Oakland Political Leaders Pledge Support for Food Processing Workers' Organizing Struggle
, Teamsters Joint Council 7
California legislators joined food workers and Teamster members on Thursday for an emergency briefing in Oakland on the organizing struggle at Taylor Farms. The event, which was organized by Assemblymember Rob Bonta, included testimony from two Taylor Farms workers about their fight for living wages and respect at the company’s plants in Tracy, Calif.
Politicians at the briefing pledged their support for Taylor Farms workers, who began organizing for their union with Teamsters Local 601 in August of last year and faced a brutal anti-union, anti-immigrant campaign by the company. Workers' ballots in an election for union representation were impounded by the National Labor Relations Board pending review of dozens of Unfair Labor Practice charges against the company.
Julian Camacho, the first worker to be illegally terminated for his union activity, attended Thursday's event. He gave a moving account of the harsh conditions at Taylor Farms in Tracy and the company’s fierce anti-union assault in the run up to the election.
“We drove to Oakland to talk to supporters and the support we received was unimaginable. We definitely feel like we are not alone, that there are a lot of people behind us.”
Jose Vega, another worker who went to the event, added:
“We told political leaders and others our story at Taylor Farms and they were surprised to hear that such abusive treatment of workers still goes on.”
Others who spoke at the briefing included a Safeway clerk with UFCW and a young McDonald’s worker who made the connection between the fast food workers movement and the struggle of workers further down the supply chain at Taylor Farms.
Assemblymember Bonta said:
“As the son of two activists within the United Farm Workers, I am all too aware of the struggles of immigrant workers in the California food supply chain. While the plight of workers in Tracy may seem remote to Oakland, Taylor Farms supplies the vegetables to local fast food restaurants such as McDonald's and KFC, and to other restaurant chains and grocery stores like Walmart, Safeway and Costco. The movement to organize workers across the food supply chain for fair wages and working conditions deserves our respect.”
The briefing, which was held at Teamsters Local 70, was attended by Oakland Mayor Jean Quan and Oakland City Council members Libby Schaaf, Noel Gallo and Dan Kalb. Oakland School Board member Anne Campbell-Washington was also at the hearing. Oakland's school district prides itself on its progressive food procurement system that previously included Taylor Farms products.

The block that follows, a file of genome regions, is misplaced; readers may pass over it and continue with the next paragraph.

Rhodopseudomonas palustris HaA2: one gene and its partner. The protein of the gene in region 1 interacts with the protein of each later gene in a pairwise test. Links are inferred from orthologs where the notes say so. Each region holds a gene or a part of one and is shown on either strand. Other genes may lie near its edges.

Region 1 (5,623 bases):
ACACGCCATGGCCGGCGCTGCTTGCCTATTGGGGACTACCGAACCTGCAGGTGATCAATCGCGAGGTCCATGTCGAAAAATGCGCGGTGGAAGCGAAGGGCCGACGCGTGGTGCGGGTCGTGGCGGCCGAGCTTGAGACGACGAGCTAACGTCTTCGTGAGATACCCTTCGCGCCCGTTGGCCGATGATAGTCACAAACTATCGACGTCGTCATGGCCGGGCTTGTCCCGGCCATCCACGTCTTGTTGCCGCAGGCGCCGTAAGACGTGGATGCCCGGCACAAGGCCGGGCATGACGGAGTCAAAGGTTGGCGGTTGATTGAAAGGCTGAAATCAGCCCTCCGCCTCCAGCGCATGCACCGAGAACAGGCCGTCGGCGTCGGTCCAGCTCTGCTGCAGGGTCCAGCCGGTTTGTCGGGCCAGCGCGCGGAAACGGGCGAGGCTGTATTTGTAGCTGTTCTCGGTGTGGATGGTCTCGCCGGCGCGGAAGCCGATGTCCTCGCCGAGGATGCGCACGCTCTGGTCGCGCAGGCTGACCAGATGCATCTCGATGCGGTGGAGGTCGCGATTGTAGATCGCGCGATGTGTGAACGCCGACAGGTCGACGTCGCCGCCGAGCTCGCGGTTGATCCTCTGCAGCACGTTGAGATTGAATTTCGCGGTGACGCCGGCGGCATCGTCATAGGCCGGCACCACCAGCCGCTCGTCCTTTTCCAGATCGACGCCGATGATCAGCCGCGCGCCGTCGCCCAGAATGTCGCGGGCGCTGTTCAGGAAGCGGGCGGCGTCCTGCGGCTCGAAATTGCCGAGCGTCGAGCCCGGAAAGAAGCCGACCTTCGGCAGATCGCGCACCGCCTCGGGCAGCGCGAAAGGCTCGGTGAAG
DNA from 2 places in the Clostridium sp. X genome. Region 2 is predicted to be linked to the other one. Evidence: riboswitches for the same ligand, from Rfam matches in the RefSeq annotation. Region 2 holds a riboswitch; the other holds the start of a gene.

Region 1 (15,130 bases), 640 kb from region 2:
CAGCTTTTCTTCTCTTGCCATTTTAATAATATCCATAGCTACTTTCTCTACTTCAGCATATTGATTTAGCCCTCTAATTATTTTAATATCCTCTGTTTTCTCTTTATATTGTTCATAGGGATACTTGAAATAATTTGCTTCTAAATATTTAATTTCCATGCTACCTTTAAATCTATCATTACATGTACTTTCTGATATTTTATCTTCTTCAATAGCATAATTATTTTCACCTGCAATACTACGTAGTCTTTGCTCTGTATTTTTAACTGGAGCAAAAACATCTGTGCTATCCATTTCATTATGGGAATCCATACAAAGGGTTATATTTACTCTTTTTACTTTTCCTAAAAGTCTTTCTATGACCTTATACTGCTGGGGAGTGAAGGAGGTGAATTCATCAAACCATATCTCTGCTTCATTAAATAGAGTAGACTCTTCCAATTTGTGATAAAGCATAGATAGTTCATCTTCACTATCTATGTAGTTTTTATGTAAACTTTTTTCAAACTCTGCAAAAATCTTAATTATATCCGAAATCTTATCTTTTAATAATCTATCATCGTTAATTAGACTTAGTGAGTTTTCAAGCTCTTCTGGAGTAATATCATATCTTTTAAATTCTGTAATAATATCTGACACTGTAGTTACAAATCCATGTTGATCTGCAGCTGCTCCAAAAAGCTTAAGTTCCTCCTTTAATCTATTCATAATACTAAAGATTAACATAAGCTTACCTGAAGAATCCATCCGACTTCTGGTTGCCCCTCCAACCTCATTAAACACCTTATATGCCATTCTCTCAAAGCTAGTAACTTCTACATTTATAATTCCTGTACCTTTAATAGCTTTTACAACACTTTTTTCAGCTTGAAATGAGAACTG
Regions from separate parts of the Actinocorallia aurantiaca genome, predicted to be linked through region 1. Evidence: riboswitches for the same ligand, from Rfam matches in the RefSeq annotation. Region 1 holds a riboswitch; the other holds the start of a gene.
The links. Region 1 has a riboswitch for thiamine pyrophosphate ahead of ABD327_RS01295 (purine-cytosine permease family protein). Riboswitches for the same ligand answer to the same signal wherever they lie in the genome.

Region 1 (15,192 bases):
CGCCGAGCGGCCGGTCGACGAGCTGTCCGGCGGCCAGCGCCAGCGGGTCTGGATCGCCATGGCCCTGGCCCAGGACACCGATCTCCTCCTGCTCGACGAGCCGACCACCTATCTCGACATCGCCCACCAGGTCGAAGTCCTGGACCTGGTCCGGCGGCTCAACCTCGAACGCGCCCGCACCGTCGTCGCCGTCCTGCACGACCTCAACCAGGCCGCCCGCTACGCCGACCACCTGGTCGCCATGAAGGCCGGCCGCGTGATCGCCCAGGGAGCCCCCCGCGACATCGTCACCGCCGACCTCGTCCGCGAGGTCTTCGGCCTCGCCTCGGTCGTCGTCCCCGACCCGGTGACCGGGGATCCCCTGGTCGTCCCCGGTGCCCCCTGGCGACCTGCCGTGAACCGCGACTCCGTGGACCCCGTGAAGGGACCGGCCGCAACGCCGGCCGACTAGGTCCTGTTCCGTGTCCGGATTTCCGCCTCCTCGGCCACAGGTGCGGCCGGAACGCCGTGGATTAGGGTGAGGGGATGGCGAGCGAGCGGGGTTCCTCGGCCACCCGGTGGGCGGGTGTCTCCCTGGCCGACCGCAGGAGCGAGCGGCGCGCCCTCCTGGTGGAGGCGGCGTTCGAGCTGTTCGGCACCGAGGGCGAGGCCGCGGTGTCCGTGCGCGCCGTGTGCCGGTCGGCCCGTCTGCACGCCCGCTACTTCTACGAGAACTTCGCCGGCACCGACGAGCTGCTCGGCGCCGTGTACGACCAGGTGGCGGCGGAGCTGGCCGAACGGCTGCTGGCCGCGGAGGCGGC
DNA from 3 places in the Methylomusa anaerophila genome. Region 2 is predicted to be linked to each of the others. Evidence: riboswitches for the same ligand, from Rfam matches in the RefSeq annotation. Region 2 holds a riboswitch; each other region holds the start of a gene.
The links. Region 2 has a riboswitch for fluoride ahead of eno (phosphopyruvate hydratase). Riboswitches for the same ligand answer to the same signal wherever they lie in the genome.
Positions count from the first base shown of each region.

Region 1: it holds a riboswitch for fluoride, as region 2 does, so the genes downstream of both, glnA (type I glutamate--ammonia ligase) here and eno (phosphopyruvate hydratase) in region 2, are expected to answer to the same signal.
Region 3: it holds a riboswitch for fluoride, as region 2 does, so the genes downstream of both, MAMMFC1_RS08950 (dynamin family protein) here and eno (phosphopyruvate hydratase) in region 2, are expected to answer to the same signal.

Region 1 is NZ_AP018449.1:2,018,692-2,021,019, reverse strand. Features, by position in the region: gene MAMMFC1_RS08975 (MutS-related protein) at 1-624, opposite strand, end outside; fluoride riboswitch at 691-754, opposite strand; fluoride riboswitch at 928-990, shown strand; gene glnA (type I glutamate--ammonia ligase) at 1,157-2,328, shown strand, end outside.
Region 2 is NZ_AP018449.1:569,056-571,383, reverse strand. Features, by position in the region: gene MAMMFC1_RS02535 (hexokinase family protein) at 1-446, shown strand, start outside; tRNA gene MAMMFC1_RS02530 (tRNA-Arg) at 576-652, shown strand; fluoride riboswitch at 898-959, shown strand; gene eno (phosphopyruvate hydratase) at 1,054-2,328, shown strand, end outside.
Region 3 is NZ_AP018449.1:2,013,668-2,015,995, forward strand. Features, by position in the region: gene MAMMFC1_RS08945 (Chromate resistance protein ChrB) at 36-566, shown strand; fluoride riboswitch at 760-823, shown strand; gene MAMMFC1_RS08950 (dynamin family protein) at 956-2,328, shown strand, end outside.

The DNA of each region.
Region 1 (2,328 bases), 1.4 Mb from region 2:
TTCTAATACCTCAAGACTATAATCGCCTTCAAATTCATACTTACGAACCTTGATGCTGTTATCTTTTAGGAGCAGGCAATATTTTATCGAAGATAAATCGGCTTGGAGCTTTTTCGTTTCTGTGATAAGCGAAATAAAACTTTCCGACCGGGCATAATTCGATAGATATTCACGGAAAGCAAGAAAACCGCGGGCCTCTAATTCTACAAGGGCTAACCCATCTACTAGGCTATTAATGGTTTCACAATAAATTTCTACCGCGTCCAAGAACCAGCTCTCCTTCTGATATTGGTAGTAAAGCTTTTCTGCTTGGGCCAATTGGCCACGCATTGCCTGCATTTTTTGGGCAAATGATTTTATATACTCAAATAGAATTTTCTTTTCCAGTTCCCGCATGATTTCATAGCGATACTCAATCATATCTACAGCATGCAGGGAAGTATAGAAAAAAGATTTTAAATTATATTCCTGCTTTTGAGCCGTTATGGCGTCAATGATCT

“Your fight is our fight. We are happy to stand with your organizing effort. I look forward to standing with you to fight the fight and achieve justice.”
Rudy Cazares, a Taylor Farms worker said:
“We feel supported by all the people from different unions and communities. We are not alone in our campaign. The people we talked to felt our story in their hearts. Our voices are being heard everywhere.”
On April 23, Taylor Farms workers traveled to Sacramento to advocate in favor of legislation that would hold companies responsible for workers hired through temp agencies. In Tracy, Taylor Farms uses employment agencies to staff up to two-thirds of its processing facilities. This exploitative contractor system allows Taylor Farms to get away with serious labor violations. Meanwhile, workers make little more than minimum wage, work long hours and are often fired for reporting workplace injuries or safety issues. The company's campaign against the workers' union drive has included illegal firings, harassment, armed intimidation, racist obscenities and threats against immigrant workers.
While the NLRB is investigating charges against the company, the workers and the Teamsters are expanding the campaign for justice at Taylor Farms by reaching out community allies, political leaders and the press. In Salinas, Calif., approximately 2,500 Taylor Farms workers are members of Teamsters Local 890.
Thursday's event was co-sponsored by the Alameda County Labor Council, the Alameda County Building and Construction Trades Council, and the Food Chain Workers Alliance. Teamsters from Locals 70, 853, 315, and 601 attended to hear the workers speak. Other labor allies joined the event as well, including UFCW, AFSCME, SEIU, the Oakland Education Association, the Alliance of Californians for Community Empowerment, East Bay Alliance for a Sustainable Economy, the Community Food & Justice Coalition, and the Oakland Food Policy Council.